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From Data Lake Curator to Data Lake Master: Best Practices for Making the Most of Your Data Lake

I recently caught up with Jennifer Cheplick, Sr. Director of Product Marketing at Syncsort, to discuss how the concept of a data lake is now commonplace, as businesses realize the value of having a single repository to house all enterprise data in its original, unaltered format. While this is a vital step in mastering a single view of all data assets, left unchecked, it can turn into a data swamp. Jennifer has 20+ years of accomplishment in technical business-to-business marketing, particularly within the enterprise software and solutions space, and has a passion for Big Data technologies.

Daniel – Managing Editor, insideBIGDATA

 

insideBIGDATA: You’ve spoken to the importance of treating data as an asset within an organization. What does this mean, and why is implementing a data lake an essential first step?

Jennifer Cheplick: Everyone is familiar with the concept of data as an asset when it comes to the marketplace for selling and buying customer data, but you don’t have to be a data broker to view data as a strategic asset. Any company can turn the raw data that exists across their business into higher-value insights that can be acted upon to drive additional revenue, profitability or cost-savings. At every step along the way, the data needs to be managed, secured and subject to proper usage and quality controls – just like other assets in the enterprise – particularly when dealing with large volumes. To accomplish this, most organizations create data lakes where they can bring together all critical data from across the enterprise – legacy systems, web logs, sensors, 3rd parties, etc. – into one place and make sense of it all to ultimately create actionable insights and real business results.

insideBIGDATA: What do organizations often overlook when they embark on creating a data lake?

Jennifer Cheplick: To have data viewed as a strategic asset in your organization, you need to treat it that way from the outset of your data lake project. Successful organizations start with defined business objectives and measures of success – whether that’s driving bigger insights or reducing costs, or both. The technical objectives and measures will flow from there. Once the strategy is defined, there are a few critical capabilities that must be addressed, regardless of the business use case. As discussed above, organizations should make sure they are including all critical enterprise data in the lake, but that is just one task often overlooked. No matter where it originates, data is not valuable if downstream users don’t have a high degree of confidence that it’s valid, accurate and complete. Nobody wants their data lake to turn into a data swamp. Organizations must also consider security, privacy and compliance needs, especially those in highly regulated industries like banking and insurance. This can impact how much data you preserve (often in its original, unaltered format to maintain data lineage for a potential audit) – and for how long. The ability to cost-effectively offload to Hadoop is a popular use case for creating a data lake. Security, privacy and compliance mandates also require a thoughtful approach to data governance.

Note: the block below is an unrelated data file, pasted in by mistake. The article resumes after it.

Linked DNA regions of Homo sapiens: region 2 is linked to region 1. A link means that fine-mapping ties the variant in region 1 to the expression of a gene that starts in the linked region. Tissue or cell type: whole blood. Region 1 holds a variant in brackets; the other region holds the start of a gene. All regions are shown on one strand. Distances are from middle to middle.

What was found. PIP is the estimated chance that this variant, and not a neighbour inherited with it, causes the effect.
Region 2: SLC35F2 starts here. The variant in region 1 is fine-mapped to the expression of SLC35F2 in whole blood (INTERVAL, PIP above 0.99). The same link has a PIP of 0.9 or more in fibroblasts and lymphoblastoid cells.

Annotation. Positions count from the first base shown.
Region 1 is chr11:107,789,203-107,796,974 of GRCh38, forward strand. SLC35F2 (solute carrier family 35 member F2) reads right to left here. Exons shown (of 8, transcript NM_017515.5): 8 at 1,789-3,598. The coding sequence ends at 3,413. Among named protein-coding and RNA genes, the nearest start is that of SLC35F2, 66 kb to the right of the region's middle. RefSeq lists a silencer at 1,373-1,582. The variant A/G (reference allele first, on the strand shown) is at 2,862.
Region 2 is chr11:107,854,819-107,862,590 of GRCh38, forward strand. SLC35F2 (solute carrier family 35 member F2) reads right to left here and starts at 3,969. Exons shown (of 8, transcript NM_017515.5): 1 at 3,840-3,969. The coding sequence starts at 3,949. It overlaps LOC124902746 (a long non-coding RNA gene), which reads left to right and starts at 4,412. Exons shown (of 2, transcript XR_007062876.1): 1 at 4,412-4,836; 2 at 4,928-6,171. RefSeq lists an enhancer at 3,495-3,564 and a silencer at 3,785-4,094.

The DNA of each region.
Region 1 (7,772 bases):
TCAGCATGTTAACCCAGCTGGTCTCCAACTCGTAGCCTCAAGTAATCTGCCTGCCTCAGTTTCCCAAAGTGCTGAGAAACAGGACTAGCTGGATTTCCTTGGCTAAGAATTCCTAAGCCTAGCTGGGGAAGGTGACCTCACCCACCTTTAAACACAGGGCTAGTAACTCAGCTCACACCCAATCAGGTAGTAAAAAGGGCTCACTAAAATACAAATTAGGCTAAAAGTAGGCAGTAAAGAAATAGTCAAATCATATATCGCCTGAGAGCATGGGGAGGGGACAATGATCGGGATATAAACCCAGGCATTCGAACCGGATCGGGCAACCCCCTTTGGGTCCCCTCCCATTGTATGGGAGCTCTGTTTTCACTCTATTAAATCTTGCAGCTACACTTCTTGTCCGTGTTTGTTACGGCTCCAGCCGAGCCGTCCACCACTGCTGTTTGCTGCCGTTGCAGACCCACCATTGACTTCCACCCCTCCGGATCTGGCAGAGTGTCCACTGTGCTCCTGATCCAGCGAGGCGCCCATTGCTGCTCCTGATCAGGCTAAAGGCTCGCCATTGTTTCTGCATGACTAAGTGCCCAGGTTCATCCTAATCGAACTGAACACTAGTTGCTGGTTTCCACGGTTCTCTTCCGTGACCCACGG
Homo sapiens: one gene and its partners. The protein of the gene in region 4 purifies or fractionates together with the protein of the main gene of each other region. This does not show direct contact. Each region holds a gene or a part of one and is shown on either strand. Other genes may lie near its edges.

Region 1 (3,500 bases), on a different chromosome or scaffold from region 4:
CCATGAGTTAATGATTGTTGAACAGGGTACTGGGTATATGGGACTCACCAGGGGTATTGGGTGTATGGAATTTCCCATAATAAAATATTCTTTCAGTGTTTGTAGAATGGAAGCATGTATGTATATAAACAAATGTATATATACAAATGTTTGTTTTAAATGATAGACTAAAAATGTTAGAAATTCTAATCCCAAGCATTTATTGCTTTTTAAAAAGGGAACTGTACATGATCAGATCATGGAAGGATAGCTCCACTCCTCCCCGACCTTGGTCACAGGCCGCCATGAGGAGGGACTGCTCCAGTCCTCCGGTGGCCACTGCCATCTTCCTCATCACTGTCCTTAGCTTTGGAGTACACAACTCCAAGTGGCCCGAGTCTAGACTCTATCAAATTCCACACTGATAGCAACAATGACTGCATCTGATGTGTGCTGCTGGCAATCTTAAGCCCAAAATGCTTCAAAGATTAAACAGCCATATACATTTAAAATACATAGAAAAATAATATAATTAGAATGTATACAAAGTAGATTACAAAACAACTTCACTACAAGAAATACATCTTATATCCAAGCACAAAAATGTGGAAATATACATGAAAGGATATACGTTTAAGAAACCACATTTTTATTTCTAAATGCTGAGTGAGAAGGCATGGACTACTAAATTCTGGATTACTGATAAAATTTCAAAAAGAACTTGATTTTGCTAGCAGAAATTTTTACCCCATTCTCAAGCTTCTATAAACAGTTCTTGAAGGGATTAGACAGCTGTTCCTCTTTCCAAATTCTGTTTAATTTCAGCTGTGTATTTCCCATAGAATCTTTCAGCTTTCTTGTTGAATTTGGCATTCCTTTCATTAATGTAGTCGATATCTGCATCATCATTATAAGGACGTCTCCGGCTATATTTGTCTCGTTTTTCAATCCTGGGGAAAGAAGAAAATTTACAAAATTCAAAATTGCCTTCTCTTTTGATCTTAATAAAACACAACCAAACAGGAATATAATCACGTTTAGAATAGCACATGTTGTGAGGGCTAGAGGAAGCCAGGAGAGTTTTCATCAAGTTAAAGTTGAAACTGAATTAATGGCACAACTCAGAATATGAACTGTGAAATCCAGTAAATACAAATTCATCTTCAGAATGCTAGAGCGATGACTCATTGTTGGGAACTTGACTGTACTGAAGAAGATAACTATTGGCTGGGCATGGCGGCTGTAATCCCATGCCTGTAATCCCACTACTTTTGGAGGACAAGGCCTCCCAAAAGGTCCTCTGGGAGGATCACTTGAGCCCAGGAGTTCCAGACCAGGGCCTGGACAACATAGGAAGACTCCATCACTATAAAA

insideBIGDATA: How can organizations ensure their data lake doesn’t turn into a data “swamp”?

Jennifer Cheplick: Data “swamps” are a common business issue, especially when organizations do not fully understand their data. This is why a well thought out data quality plan is essential, and there are several best practices organizations can keep in mind to achieve this. First, address the aspects of data quality directly impacted by members of your organization by creating business rules with all key stakeholders, and having employees follow an agreed-upon method of governing the data before populating the data lake. This ensures all team members can understand the data from a non-technical perspective, and that the data is analyzed consistently across departments. It also simplifies data cleansing once it is already inside the data lake, and even allows the process to be automated for more hands-free insight. Then, turn your attention to the data itself. You want to analyze your data to assess how good, or bad, the quality is. This involves identifying the priority attributes of your data, and then profiling your data based on those attributes. Once quality issues are identified, organizations must implement a set of remediation activities to correct the defective records, as well as address the root causes of the problems. Of course, quality is not a “once and done” activity. Continuous monitoring is important to ensure data quality issues don’t get introduced with new data sources, etc.

insideBIGDATA: What benefits can organizations receive if they properly utilize their data lake?

Jennifer Cheplick: Data lakes, when created and managed effectively, can empower organizations to leverage their data as a strategic asset across the enterprise. Converging all data sources in one place – from mainframes to streaming data sources – is very powerful, particularly for advanced and predictive analytics. For example, data lake “masters” can detect and respond to fraud in real-time; improve customer loyalty with targeted marketing and enhanced customer service; and strengthen regulatory compliance and credibility if the organization is audited. When these benefits are tied back to the business outcomes defined when setting up the data lake, the value of the data lake – and the data itself – will demonstrated to all stakeholders, opening the door to future projects.

 

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